Apple: iTunes 'hack' is no big deal

Only a miniscule percent of iTunes users were affected, Apple says, noting that its iTunes servers were not compromised

News of hacked iTunes user accounts made headlines earlier this week, but it turns out only a very small fraction of users were affected. Apple says just 400 user accounts were compromised over the weekend, which equals to around 0.0003 percent of the over 150 million iTunes account holders.

Reports emerged on Sunday that a Vietnamese developer called Thuat Nguyen gamed the App Store ratings in the Books category, by purchasing his own apps using hacked iTunes accounts. At one point, the developer's apps occupied 42 of the top 50 apps sold in the Books section, and users reported purchases of up to US$500 with their accounts.

Nguyen's apps had been removed from the App Store late as of Sunday, because he "violat[ed] the developer Program License Agreement, including fraudulent purchase patterns," Apple said. The company also claims that its iTunes servers were not compromised in any way.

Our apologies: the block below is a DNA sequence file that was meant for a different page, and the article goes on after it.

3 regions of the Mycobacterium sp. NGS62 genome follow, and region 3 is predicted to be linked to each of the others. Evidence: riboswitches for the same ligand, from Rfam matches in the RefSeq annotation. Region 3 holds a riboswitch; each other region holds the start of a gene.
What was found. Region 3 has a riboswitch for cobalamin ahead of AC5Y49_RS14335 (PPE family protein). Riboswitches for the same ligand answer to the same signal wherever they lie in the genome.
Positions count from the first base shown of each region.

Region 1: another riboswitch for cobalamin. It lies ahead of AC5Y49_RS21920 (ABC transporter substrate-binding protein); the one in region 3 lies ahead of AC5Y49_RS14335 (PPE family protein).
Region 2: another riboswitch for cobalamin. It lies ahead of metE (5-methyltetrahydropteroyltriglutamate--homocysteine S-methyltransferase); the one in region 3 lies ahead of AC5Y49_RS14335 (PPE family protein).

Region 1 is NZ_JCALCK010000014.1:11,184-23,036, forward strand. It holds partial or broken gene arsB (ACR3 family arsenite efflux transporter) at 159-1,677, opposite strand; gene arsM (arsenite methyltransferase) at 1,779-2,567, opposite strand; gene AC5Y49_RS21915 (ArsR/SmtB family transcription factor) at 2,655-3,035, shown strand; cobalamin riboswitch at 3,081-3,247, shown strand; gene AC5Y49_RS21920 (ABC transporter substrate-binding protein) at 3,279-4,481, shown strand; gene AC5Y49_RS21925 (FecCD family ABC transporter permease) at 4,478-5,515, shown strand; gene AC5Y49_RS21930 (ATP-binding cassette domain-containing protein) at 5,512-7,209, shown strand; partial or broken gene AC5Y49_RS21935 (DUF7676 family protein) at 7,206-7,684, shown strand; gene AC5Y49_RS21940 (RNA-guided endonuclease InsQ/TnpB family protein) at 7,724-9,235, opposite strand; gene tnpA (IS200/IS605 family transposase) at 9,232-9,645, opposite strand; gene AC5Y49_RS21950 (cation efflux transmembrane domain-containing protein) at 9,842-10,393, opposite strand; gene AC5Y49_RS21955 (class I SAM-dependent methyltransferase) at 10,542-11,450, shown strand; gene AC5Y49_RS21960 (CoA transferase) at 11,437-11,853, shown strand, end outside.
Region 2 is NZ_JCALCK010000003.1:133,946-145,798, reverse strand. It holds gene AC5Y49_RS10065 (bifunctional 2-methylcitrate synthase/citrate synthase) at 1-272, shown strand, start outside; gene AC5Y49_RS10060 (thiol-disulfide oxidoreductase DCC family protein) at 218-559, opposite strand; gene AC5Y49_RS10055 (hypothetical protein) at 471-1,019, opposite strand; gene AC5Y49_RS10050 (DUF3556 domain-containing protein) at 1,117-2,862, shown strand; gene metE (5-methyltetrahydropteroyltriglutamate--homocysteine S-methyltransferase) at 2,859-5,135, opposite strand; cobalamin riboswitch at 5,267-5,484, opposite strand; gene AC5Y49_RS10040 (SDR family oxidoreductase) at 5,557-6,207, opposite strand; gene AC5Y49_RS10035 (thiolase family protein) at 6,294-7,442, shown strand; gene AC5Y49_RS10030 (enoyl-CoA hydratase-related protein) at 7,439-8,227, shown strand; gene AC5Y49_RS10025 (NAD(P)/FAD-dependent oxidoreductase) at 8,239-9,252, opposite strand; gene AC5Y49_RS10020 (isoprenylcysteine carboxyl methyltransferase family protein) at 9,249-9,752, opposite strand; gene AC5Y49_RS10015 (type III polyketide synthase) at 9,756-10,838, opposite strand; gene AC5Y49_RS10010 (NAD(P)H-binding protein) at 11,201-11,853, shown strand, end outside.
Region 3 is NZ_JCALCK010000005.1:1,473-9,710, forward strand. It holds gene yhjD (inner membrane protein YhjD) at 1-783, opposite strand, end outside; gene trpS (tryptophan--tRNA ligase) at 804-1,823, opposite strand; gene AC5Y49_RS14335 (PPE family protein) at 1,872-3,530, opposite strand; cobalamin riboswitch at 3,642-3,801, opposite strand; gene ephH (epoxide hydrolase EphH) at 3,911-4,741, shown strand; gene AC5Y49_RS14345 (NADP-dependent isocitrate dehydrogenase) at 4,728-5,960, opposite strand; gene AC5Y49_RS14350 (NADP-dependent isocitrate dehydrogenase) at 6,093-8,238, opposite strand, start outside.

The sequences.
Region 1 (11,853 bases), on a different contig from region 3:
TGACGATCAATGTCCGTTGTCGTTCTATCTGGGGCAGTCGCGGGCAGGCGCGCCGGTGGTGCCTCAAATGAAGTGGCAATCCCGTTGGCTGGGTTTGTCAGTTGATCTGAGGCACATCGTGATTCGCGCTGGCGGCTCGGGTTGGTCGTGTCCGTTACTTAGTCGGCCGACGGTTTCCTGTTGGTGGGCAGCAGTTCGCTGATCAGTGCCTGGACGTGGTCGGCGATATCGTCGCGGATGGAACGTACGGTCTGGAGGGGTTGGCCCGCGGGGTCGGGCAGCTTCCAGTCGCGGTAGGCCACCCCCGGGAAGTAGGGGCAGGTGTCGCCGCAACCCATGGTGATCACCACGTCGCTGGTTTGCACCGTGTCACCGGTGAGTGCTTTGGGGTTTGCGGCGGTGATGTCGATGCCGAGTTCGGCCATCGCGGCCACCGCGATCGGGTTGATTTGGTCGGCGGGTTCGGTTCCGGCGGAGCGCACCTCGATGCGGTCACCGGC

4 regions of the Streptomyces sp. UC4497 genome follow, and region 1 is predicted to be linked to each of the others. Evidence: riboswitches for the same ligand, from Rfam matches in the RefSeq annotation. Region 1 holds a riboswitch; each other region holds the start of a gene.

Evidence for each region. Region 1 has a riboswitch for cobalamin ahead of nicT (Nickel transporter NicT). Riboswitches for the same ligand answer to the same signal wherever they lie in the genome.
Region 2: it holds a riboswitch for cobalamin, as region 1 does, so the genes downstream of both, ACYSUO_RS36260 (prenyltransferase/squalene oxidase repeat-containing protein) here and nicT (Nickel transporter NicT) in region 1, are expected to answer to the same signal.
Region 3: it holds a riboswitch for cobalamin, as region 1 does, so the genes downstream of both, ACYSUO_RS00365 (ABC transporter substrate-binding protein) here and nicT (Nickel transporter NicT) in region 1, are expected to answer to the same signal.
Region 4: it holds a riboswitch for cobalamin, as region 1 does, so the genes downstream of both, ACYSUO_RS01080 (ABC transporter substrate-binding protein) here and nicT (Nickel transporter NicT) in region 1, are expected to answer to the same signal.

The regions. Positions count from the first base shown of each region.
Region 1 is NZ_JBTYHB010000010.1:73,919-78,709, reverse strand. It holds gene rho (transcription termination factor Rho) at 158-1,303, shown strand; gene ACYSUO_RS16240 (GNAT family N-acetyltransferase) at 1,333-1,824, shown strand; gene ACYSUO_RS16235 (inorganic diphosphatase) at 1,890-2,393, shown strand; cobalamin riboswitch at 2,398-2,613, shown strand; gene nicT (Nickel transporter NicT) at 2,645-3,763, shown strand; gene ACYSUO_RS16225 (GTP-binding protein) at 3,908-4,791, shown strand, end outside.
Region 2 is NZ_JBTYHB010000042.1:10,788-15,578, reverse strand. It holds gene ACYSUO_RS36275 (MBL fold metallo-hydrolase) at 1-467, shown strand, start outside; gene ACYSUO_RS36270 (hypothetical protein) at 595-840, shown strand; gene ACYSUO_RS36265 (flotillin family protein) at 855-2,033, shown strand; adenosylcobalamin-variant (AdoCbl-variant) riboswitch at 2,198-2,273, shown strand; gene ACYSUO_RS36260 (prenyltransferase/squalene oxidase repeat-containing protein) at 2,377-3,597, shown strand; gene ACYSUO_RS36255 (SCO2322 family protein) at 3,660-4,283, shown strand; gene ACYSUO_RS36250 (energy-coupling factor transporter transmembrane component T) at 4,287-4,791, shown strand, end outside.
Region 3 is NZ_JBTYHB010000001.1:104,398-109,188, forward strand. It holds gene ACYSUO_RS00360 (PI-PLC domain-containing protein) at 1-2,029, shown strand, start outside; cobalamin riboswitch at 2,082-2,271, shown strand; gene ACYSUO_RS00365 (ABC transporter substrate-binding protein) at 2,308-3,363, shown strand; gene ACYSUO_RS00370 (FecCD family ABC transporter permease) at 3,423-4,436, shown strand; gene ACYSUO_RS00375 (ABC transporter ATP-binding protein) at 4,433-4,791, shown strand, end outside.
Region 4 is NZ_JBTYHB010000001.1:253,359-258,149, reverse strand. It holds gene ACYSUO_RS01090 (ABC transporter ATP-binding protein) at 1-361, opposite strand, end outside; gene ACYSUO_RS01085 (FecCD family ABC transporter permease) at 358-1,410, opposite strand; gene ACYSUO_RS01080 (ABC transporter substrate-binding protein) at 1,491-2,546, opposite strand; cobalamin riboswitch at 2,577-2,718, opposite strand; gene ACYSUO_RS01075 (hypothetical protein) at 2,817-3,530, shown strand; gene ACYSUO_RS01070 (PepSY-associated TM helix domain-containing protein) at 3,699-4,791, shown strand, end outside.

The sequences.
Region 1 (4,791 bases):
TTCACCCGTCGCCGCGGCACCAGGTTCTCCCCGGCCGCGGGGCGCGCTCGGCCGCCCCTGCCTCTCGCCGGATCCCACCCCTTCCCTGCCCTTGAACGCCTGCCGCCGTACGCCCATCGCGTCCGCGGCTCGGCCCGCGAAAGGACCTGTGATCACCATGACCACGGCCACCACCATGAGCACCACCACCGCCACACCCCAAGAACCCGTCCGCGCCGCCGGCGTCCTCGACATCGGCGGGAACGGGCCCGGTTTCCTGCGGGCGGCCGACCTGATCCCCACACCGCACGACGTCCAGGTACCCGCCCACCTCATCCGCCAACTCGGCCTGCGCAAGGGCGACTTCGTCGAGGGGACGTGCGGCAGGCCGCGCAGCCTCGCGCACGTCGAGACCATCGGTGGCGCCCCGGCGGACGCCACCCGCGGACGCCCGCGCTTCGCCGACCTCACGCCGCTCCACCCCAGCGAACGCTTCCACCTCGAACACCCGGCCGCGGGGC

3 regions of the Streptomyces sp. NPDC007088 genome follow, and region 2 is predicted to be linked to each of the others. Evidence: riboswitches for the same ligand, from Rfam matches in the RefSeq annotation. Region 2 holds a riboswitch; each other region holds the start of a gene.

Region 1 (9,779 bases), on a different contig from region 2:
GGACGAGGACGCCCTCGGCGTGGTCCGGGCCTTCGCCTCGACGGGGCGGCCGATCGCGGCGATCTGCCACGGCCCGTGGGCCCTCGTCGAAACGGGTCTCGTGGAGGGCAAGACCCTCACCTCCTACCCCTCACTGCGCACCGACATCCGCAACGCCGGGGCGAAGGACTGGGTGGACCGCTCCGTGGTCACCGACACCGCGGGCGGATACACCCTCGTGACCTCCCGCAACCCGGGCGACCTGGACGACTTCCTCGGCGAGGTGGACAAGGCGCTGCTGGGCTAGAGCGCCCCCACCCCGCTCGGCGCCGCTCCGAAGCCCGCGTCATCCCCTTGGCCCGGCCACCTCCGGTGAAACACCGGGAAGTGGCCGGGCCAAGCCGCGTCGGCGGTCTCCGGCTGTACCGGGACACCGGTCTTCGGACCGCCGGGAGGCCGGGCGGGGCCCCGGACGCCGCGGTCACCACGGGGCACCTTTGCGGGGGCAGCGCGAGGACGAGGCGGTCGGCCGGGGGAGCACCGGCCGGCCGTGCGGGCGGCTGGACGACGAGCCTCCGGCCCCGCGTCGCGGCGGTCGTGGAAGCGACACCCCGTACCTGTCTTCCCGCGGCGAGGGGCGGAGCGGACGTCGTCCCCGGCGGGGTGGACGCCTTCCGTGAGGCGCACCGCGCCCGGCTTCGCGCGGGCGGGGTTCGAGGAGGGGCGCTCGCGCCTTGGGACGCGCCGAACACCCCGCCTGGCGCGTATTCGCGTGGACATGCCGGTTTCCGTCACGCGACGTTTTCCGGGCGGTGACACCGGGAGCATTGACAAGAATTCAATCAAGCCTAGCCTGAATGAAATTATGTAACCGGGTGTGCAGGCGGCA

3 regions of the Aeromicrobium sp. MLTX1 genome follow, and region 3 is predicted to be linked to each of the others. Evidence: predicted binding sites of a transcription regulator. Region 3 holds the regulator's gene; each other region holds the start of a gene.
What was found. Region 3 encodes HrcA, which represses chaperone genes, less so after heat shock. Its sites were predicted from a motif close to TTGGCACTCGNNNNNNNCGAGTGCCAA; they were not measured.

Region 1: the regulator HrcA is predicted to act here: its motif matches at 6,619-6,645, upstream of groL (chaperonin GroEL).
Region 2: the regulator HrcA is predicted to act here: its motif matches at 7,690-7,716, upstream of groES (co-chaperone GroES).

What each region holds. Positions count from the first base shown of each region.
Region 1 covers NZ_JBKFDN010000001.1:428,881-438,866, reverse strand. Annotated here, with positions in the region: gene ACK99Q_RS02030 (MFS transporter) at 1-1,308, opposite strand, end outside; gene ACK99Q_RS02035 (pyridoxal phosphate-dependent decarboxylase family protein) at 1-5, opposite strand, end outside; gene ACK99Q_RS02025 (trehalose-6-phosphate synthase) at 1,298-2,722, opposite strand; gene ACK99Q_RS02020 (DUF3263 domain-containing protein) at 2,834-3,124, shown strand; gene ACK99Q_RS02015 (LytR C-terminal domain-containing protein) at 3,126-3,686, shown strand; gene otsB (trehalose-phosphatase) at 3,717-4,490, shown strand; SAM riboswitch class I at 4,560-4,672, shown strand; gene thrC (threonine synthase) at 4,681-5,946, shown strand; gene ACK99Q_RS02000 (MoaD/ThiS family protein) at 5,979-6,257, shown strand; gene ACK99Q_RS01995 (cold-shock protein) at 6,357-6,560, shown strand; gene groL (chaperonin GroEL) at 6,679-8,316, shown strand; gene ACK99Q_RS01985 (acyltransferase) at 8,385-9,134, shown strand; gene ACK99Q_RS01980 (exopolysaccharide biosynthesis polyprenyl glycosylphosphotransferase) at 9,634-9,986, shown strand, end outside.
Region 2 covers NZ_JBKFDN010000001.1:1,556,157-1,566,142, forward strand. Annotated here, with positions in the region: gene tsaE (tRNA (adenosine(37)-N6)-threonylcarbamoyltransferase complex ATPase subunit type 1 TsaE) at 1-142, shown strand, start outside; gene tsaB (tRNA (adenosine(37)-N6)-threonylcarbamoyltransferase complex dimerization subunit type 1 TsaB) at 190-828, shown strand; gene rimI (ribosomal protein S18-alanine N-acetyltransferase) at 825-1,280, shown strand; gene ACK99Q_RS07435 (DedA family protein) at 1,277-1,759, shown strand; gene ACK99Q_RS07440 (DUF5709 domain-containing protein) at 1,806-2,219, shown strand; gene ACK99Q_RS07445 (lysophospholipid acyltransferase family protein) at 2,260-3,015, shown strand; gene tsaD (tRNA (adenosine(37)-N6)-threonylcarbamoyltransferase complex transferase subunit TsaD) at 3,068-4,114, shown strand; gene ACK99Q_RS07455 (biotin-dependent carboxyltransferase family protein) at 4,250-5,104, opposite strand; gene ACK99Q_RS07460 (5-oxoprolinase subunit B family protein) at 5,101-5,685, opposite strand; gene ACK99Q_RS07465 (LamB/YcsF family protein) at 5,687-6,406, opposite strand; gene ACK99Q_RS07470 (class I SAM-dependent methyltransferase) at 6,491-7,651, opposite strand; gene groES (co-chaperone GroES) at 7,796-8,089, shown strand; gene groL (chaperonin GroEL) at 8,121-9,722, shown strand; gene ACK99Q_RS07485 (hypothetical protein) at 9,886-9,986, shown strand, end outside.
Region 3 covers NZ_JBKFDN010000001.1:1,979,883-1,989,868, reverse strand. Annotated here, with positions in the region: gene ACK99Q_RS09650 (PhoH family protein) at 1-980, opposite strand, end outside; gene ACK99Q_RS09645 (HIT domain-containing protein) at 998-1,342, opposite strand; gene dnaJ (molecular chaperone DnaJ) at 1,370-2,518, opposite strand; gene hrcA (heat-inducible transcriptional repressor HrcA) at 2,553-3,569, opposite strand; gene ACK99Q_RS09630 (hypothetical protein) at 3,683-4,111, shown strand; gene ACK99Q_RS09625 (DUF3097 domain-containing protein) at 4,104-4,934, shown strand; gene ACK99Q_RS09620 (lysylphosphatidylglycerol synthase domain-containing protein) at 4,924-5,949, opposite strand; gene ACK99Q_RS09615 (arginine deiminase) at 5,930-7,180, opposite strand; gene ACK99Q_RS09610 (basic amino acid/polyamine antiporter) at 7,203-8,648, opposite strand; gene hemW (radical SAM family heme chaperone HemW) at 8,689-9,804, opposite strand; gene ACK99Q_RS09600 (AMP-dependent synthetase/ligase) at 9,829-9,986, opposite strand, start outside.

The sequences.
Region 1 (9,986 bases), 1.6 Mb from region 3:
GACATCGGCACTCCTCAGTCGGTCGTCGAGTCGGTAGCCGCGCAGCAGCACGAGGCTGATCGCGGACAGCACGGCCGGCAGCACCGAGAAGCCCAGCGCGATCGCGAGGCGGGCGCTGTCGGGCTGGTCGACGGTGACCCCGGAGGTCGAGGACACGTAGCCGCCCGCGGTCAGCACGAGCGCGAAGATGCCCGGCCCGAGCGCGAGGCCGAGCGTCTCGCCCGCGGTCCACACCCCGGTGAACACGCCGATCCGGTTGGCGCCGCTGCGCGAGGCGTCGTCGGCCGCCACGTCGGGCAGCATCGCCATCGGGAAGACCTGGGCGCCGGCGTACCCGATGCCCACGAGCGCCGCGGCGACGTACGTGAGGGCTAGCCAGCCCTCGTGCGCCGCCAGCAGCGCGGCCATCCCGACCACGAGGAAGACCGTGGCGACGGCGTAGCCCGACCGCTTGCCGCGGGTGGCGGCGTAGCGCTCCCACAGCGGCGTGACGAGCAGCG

When short, insecure passwords for iTunes accounts are used, users leave themselves open to hackers guessing their credentials. Compromised accounts are also nothing new: on the forums of the MacRumors site, there are dozens of replies in threads dating back from 2008 reporting such problems.

Following this incident, Apple will ask more frequently for your CCV number from your card (last three digits from the number at the back of the card), which is supposed to prove that the card in is the possession of the person making the purchase.

Developer suspicious of Apple's claims

Alex Brie, one of the developers who first reported the App Store problems with the Vietnamese developer, is suspicious of Apple's claims. After his calculations, Nguyen would have needed at least 3,000 hacked iTunes accounts to reach the ranking he had on Sunday in the App Store.

Brie, who also develops iPhone books apps, was affected by Nguyen's gaming of the App Store ratings. Despite Apple's claims, he speculates that to achieve such high ratings for his apps, Nguyen had to hack into Apple's iTunes servers and skip the normal security steps, or run an automated scripted program.

One final question

Apple is well known for its draconian App Store approval process, so there are questions over how Thuat Nguyen's apps got approved in the first place. The developer links for these apps led to a parked (inexistent) domain, and according to one report, they even featured copyrighted material.

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Daniel Ionescu

PC World (US online)
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